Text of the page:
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Volume 8, Issue 5: Hisoria

The Bible from History

Douglas Wilson

The Bible did not "just appear." In the words of the Westminster Confession, the Bible was inspired by God at the initial writing, and since that time has been preserved by His "singular care and providence." Although this supernatural book has come down to us by very natural means, as Christians we know that God is Governor of all things, and this necessarily includes those natural means and historical processes which placed His Word in your hands.

The Church of the Old Testament had the initial care of those books corresponding to them. The apostle Paul plainly says that the oracles of God were entrusted to the Jews. "What advantage then has the Jew, or what is the profit of circumcision? Much in every way! Chiefly because to them were committed the oracles of God" (Rom. 3:1-2). With regard to that trust, they did their duty well. The canonical books of the Old Testament are thirty-nine in number. Our Lord referred to this canonical range when He spoke of "the blood of righteous Abel to the blood of Zechariah, son of Berechiah, whom you murdered between the temple and the altar" (Matt. 23:35). Abel was killed in Genesis, the first book of the Jewish canon, and Zechariah was killed in 2 Chronicles, which was the last book as they arranged the canon. Christ is referring to all the martyrs throughout Scripture, from A to Z.
Thus our Lord excludes the books commonly called the Apocrypha. Although valuable for history and background, they had no part of the authoritative Hebrew canon. More liberal Hellenistic Jews in Alexandria allowed those books into the Greek Old Testament, but this was clearly not the view of the Jews who sat in Moses' seat, those to whom Christ bade us listen.
When the time of Messianic reformation came, the apostles of the Lord began to finalize the Scriptures. As they wrote, they fully expected that their words would be received and acknowledged by the church to be the Word of God. "For this reason we also thank God without ceasing, because when you received the word of God which you heard from us, you welcomed it not as the word of men, but as it is in truth, the word of God, which also effectively works in you who believe" (1 Thess. 2:13). Peter acknowledges that Paul's letters are Scripture (2 Pet. 3:16), and in this assumes a knowledge of the limits of Scripture with New Testament writings included. Paul does the same with the writing of Luke (1 Tim. 5:18). The word "Scriptures" is canonically defined, i.e. without a canon, the term is meaningless. Both 2 Peter and 1 Timothy were written when the canon was basically complete.
This common reception of the New Testament canon was not challenged until the middle of the second century when a heretic named Marcion began teaching that the Old Testament was not the Word of God. With the exception of Paul's letters, the New Testament was to be rejected as well. Now the Church had received the books of the New Testament since the first century but had made no authoritative list, or canon, of accepted booksat least that we know of. Marcion's heresy made that necessary, so the discussions began, and in 393 at Hippo and 397 at Carthage, the Church formally testified that the twenty-seven books which we have in the New Testament are to be received as apostolic.[*]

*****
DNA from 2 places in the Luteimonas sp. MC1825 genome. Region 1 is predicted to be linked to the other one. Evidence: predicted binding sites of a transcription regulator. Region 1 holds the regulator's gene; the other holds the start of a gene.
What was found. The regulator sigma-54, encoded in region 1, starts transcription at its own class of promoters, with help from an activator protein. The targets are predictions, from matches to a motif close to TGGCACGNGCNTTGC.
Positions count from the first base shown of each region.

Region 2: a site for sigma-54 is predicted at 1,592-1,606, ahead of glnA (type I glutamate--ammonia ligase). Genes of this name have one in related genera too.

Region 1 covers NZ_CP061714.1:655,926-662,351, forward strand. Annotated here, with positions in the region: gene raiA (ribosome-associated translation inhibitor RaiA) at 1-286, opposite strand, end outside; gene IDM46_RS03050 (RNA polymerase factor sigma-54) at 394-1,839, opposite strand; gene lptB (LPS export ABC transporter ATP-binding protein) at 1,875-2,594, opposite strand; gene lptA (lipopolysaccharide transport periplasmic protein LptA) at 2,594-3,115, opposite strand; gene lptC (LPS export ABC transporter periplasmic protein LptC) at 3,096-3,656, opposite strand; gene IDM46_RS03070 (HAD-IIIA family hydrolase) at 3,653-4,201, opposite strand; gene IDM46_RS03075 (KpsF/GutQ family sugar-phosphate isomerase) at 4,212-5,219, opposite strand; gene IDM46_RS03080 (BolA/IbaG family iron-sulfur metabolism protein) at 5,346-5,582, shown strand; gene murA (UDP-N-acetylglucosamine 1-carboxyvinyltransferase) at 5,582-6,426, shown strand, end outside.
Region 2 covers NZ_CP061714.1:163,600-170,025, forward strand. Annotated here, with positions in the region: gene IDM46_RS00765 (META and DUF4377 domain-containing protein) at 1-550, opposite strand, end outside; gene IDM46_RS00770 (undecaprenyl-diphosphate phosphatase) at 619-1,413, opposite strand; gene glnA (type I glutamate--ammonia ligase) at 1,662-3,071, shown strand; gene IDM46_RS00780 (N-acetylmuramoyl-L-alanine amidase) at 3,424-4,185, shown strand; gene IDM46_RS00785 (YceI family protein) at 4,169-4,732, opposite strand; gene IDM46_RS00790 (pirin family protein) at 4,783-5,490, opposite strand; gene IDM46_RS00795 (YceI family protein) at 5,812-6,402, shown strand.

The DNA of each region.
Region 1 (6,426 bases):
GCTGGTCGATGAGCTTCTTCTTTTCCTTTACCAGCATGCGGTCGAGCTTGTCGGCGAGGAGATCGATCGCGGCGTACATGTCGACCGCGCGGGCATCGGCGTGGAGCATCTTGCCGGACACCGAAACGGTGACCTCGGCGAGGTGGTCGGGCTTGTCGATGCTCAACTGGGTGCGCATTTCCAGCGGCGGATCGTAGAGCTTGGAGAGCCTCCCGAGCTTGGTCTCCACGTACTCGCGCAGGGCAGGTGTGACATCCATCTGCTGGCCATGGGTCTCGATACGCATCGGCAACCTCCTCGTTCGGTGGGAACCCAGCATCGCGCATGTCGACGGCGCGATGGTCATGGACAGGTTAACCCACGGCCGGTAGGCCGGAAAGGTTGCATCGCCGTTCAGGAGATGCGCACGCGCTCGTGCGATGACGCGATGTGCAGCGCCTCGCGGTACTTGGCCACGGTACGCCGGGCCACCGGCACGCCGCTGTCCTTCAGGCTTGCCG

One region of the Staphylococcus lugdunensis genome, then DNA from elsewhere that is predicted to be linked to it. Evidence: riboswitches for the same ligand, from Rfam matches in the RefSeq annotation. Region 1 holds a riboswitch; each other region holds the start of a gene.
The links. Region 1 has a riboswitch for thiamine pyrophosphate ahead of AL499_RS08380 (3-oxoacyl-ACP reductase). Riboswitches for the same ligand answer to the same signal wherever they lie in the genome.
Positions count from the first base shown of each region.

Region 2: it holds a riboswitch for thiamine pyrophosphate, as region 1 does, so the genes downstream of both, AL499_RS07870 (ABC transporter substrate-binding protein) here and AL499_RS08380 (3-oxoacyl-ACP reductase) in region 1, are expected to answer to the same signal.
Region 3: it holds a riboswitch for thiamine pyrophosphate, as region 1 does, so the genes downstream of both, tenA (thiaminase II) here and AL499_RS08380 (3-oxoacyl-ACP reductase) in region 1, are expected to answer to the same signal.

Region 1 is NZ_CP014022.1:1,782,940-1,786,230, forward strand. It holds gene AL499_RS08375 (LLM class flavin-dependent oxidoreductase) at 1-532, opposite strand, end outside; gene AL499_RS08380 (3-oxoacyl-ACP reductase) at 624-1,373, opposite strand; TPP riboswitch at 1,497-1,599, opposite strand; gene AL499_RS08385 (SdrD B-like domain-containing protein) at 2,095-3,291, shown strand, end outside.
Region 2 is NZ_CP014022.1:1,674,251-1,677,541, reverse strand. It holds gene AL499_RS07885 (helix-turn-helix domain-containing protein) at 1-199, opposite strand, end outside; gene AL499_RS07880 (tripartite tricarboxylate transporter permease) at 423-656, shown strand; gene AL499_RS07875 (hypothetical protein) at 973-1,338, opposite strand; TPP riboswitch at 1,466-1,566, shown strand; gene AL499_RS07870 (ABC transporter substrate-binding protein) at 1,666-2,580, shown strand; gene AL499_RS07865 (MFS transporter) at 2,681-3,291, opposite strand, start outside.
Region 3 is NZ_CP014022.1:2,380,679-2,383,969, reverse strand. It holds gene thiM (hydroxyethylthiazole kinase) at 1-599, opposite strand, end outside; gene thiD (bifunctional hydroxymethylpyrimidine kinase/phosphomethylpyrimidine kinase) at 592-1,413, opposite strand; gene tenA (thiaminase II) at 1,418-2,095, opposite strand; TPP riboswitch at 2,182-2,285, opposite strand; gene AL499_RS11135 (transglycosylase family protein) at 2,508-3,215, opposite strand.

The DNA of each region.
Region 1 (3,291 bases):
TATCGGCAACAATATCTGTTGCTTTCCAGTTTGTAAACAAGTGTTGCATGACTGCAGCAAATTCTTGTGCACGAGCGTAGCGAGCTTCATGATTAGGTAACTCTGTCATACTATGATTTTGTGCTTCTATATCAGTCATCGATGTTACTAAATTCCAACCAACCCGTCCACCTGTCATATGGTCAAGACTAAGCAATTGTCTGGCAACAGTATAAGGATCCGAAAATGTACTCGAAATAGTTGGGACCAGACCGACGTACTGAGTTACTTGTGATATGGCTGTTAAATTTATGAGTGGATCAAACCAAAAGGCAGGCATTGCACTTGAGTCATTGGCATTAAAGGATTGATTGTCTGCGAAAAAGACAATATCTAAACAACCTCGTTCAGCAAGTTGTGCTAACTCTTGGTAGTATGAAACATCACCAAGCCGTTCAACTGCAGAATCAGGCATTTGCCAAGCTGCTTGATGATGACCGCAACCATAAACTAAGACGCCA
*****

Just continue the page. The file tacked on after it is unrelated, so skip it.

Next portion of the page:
We receive these Scriptures on their own authority. They are the Word of God, and they speak to us as such. Nevertheless, God has given us an earthly testimony concerning them. Luther used the apt picture of Christ and John the Baptist. In no way did John bestow any authority upon Christ when he said "Behold, the Lamb of God." At the same time, John's witness was important.
In the same way, submissively and authoritatively, the Church points to the sixty-six books of the Bible. During the Christian aeon, the Church is responsible to keep and preserve the same kind of testimony concerning the entire Bible that we gave in our younger years, when we had been entrusted only with the Old Testament books.
When modern groups and sects point to other books than what God has given (e.g. Mormons point to the Book of Mormon, Romanists point to the Apocrypha, etc.), they are exhibiting more than just their unbelief. They are also showing their radical detachment from the ancient and historical Church.
This witness is not offered by the Church as "something to think about" or as a mere "suggestion." The testimony of the Church on this point is submissive to Scripture, but authoritative for the saints. For example, if an elder in a Christian church took it upon himself to add a book to the canon of Scripture, or sought to take away a book, the duty of his church would be to try him for heresy and remove him immediately. This disciplinary action is authoritative, taken in defense of an authoritative canonical settlement. This does not mean the Church is defending the Word of God; the Church is defending her witness to the Word. As the necessity of discipline makes plain, this witness is dogmatic and authoritative. It is not open for discussion. God does not intend for us to debate the canon of Scripture afresh every generation. We have already given our testimony; our duty now is to remain faithful to it.

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